As I began the exam, I had to really settle myself down. Before even looking at the first question (although it was on the screen because you can’t dump before beginning the exam per the rules), I dumped my memory sheet to the one dry erase sheet they give you. Again, I never used it I was that focused during the exam but it was there just in case. Everyone has their own method to do this but for me, I just focused on the fact that I truly have prepared myself the best I could. The first 30 or so questions went rather smooth for me, then things seemed to get a little to very difficult for a while, and that process ebbed and flowed throughout. I can honestly say that this is probably one of the most well written exams I have ever taken, and I have taken a lot in my lifetime. There were no grammatical errors, I didn’t at any time feel as though it was a trick question or trying to frustrate me, etc. Either I knew the concept and what they were truly asking or I didn’t and even those I was able to dig into and eventually understand what they were getting at and answer it confidently. I marked probably 30 questions for review at ended up changing maybe 10 of those. I could spot maybe 2-3 questions that were beta questions, but the other 22 beta questions I had probably been exposed to based on experience. You really don’t know which are anyway but…I took a break after the full 250 questions were answered. I planned to do it at every 100 but I was in the zone and being a casual runner, channeled my “just one more mile” drive to push on. I took a 10-minute break to use the restroom, drink some water, eat a Cliff Bar and got back into the test room to review my flagged questions.
After the flagged questions, I started to review the entire test but didn’t want to second guess my already confident answers so I just ended the exam after flagged question review and hoped for the best. I completed it I about 4hrs. I admit, my heart was beating insanely has I hit ‘Submit’ and raised my hand for the proctor to escort me out of the room. I can still remember my hand shaking as it was hanging there waiting. Adrenaline was on high mode no doubt. When I got to the counter, she handed me two sheets upside down and said nothing to me. I had read that two sheets many times means you didn’t pass but as I flipped it over and read “Congratulations!” so it must have been a printer margin issue. I literally began a celebration move. The lady at the counter said “I guess somebody is celebrating this weekend!” and she was correct, hence the time it took for me to write this debrief.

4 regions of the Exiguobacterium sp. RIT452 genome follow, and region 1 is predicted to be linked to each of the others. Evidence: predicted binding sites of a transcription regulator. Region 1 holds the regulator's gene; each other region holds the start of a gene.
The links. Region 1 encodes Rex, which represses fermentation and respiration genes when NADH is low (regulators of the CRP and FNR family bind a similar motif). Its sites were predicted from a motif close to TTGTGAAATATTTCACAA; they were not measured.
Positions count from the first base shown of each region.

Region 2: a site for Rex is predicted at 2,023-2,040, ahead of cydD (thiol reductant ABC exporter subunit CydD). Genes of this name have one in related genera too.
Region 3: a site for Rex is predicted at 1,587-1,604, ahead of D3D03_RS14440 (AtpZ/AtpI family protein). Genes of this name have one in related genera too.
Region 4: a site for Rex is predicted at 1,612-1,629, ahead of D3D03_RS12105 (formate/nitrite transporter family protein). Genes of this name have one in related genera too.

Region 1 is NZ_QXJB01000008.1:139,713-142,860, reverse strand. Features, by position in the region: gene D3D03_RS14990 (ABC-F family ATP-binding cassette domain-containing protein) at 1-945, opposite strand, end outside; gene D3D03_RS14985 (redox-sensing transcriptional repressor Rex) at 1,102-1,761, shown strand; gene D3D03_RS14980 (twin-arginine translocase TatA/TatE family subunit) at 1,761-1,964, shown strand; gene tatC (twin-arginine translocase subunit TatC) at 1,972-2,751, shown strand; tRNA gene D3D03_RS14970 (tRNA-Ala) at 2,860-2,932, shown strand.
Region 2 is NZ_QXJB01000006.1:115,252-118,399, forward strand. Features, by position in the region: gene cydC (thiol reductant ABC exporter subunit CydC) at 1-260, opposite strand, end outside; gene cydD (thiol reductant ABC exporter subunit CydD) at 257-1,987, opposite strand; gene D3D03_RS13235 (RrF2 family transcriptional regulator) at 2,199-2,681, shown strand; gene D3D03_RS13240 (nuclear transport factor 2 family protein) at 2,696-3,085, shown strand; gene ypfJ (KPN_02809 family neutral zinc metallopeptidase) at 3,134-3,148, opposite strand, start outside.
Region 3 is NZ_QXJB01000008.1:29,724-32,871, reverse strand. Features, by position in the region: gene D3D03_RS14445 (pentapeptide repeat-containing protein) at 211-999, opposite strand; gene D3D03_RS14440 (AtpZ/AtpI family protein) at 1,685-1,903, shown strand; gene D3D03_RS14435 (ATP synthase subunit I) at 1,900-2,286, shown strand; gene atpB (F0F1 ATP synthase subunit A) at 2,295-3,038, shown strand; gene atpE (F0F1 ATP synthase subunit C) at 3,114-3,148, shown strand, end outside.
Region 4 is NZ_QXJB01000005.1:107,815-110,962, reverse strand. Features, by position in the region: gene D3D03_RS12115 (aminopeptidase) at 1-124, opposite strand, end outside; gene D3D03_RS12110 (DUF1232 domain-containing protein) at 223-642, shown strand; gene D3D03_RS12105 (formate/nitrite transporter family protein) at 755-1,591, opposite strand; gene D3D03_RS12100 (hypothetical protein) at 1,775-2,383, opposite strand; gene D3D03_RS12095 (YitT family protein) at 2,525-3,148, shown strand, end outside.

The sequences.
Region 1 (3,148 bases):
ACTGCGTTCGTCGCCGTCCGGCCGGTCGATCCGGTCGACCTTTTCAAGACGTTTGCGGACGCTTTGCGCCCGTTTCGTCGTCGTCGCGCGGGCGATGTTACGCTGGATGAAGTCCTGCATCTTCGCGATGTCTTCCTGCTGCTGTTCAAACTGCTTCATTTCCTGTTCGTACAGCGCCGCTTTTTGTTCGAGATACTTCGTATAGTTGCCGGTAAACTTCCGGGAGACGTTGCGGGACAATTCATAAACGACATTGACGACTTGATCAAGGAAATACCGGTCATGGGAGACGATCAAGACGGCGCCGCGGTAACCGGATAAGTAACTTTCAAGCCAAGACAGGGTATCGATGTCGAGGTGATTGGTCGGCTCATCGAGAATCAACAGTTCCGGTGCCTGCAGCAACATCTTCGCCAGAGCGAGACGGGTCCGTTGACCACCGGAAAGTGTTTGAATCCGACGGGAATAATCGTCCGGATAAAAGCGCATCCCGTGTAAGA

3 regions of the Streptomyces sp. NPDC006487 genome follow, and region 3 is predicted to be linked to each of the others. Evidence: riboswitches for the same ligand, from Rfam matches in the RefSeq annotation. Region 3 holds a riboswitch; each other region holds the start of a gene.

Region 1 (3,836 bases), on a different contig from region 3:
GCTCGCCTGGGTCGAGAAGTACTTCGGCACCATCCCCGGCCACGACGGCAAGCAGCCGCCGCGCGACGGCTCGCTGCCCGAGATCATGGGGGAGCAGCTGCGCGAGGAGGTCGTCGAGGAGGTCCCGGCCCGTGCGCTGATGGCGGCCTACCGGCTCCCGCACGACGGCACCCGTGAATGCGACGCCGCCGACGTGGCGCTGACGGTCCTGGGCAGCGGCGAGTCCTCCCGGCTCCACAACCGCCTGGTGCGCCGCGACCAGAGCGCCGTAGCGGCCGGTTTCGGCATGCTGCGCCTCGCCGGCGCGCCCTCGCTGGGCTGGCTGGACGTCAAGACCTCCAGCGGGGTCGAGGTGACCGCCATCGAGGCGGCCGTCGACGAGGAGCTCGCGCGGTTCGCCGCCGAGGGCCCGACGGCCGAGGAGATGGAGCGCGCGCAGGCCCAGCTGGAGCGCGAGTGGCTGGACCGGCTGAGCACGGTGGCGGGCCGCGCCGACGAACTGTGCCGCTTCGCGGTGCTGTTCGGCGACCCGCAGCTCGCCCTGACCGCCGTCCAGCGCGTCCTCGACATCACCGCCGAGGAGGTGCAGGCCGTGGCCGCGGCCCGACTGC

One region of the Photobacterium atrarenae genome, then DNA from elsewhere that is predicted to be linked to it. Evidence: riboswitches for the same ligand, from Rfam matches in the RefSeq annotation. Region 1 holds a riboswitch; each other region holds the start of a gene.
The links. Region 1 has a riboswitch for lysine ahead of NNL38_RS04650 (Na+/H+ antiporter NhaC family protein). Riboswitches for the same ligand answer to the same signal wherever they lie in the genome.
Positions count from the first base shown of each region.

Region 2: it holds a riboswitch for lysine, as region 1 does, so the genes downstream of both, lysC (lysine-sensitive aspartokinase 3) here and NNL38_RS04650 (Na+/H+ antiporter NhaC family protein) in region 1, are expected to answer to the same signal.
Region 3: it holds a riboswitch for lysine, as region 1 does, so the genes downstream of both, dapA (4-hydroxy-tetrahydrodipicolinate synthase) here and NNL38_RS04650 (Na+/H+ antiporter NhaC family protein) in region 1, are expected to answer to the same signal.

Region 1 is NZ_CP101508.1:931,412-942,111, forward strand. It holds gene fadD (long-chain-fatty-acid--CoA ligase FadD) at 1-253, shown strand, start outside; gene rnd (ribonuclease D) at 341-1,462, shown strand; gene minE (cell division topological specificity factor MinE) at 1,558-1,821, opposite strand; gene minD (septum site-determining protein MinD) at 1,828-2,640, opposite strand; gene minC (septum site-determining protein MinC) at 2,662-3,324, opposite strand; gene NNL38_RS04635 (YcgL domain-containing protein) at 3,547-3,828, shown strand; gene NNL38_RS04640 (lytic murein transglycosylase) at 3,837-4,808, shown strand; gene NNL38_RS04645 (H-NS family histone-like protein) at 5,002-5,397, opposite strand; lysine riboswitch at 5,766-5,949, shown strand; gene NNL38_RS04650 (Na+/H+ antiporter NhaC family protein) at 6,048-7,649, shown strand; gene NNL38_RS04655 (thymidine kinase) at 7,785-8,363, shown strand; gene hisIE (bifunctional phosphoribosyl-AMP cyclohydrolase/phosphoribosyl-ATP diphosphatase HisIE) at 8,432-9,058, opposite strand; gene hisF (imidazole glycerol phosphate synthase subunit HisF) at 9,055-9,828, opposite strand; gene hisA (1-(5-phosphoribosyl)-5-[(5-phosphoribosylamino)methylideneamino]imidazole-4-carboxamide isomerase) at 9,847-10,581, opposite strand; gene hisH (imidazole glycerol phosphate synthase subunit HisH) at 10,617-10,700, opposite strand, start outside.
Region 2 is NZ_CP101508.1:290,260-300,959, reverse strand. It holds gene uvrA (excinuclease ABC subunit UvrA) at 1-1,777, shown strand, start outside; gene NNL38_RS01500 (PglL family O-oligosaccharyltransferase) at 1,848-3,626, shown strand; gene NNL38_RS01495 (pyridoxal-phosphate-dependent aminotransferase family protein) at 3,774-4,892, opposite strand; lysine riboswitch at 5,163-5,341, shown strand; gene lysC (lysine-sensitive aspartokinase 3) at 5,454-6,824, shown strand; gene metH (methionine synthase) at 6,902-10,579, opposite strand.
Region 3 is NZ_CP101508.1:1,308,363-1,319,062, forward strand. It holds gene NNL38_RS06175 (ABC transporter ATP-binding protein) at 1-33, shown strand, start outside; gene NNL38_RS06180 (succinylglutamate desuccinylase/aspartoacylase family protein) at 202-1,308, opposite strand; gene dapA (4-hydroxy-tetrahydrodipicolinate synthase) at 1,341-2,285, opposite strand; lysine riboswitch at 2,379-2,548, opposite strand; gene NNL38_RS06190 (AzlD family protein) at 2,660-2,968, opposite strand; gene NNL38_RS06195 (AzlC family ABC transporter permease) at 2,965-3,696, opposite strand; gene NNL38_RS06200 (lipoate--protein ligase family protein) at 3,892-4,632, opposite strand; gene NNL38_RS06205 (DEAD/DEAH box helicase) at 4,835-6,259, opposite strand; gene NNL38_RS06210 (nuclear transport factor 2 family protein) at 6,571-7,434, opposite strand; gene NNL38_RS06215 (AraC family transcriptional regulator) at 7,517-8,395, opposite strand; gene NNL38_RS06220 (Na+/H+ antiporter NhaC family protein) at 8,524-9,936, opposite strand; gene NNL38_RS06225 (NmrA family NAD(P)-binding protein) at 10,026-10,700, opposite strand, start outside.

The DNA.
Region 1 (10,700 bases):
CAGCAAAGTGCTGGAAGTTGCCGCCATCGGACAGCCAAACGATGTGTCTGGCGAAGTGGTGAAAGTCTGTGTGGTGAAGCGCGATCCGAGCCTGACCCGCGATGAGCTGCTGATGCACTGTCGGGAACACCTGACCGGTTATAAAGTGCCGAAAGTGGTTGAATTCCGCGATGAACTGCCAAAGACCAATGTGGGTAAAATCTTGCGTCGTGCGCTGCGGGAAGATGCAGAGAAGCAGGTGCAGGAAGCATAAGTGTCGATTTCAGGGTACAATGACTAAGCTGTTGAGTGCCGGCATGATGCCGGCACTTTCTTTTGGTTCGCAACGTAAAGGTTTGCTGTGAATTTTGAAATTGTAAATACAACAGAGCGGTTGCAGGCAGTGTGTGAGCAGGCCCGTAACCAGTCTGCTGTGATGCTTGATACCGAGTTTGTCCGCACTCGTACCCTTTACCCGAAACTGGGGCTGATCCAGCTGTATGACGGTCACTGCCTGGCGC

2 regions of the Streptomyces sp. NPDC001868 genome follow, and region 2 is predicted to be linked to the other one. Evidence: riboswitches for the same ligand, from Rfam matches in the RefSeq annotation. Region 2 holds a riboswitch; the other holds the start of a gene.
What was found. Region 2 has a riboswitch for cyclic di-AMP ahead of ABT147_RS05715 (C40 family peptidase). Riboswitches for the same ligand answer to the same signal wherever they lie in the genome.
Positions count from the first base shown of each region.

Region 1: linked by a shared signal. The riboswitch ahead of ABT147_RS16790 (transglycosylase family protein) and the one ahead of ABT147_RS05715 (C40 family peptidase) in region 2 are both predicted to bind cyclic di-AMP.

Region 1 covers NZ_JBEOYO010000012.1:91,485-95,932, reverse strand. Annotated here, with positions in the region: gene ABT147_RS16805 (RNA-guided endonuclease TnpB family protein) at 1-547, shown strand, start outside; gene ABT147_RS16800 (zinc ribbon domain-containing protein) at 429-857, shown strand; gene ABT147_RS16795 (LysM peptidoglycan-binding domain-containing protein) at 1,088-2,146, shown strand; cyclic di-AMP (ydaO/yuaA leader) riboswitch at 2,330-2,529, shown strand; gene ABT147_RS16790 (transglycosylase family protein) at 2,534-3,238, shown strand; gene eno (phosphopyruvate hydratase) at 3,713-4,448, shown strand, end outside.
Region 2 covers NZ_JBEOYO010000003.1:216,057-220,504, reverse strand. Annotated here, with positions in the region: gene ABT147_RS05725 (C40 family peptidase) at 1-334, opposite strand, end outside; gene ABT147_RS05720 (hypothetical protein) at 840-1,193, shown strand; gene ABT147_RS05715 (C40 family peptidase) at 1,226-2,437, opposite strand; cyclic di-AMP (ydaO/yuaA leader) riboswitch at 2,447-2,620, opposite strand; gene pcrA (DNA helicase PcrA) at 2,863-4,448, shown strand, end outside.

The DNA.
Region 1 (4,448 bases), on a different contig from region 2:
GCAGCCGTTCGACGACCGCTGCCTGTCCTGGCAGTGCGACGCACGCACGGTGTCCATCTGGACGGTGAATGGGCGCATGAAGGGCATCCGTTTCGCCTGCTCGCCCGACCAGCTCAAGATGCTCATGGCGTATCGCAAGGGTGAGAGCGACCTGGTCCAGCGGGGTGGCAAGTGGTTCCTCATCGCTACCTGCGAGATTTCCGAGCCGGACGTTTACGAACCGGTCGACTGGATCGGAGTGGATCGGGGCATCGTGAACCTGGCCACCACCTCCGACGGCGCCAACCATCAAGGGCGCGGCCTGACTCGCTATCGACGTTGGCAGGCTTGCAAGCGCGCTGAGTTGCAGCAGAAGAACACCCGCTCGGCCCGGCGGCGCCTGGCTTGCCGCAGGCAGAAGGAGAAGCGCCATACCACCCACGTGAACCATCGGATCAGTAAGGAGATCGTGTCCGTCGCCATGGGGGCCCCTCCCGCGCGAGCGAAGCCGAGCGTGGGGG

• Study concepts, not questions and answers!! Be able to put it all together in your head as to how it works in the real world. As you are studying, picture you being in a managerial role and how you would use that method or concept or how it relates to something you’ve already done.
• Utilize test questions to support the above tip, especially the Official ISC2 CISSP Practice Tests (last time I will suggest this!). Keep in mind you won’t see ANY of them on the exam however!
• Truthfully evaluate your experience requirements for this exam. Many of the questions I would have not been able to answer had I not had the experience level I have in the field.
• It’s a tough exam, but to some extent I felt over-prepared. Don’t get in the mindset like I did that this is some enormous beast that is undoable.
• Be confident in yourself! I cannot stress this one enough. If you put the time in, have the experience, and understand the concepts you will pass.
If I had to explain this exam in one word, it would be “elegant” and I have a high respect for it, ISC2, as well as anyone who has passed it after going through the entire process. It’s a strange feeling but as I was taking it, it began to be a type of sparring match between them asking the question, and me maneuvering to prove I had what it takes to be a CISSP.
Lastly, thank you to my wife, friends, family, and team mates for the support. What an amazing ride and I assure you, once you pass, you will indeed feel like you have climbed a mountain! I wish everyone who has the dedication and passion to this craft the best of luck and wishes in preparing for the CISSP. I’ll gladly entertain questions via the CISSP Study Group Facebook site. I won’t, however, address any non-ethical questions. I had to do the work, put in the effort, and so should you. You owe it to yourself as well as the field of cyber security if you want to be a professional in it.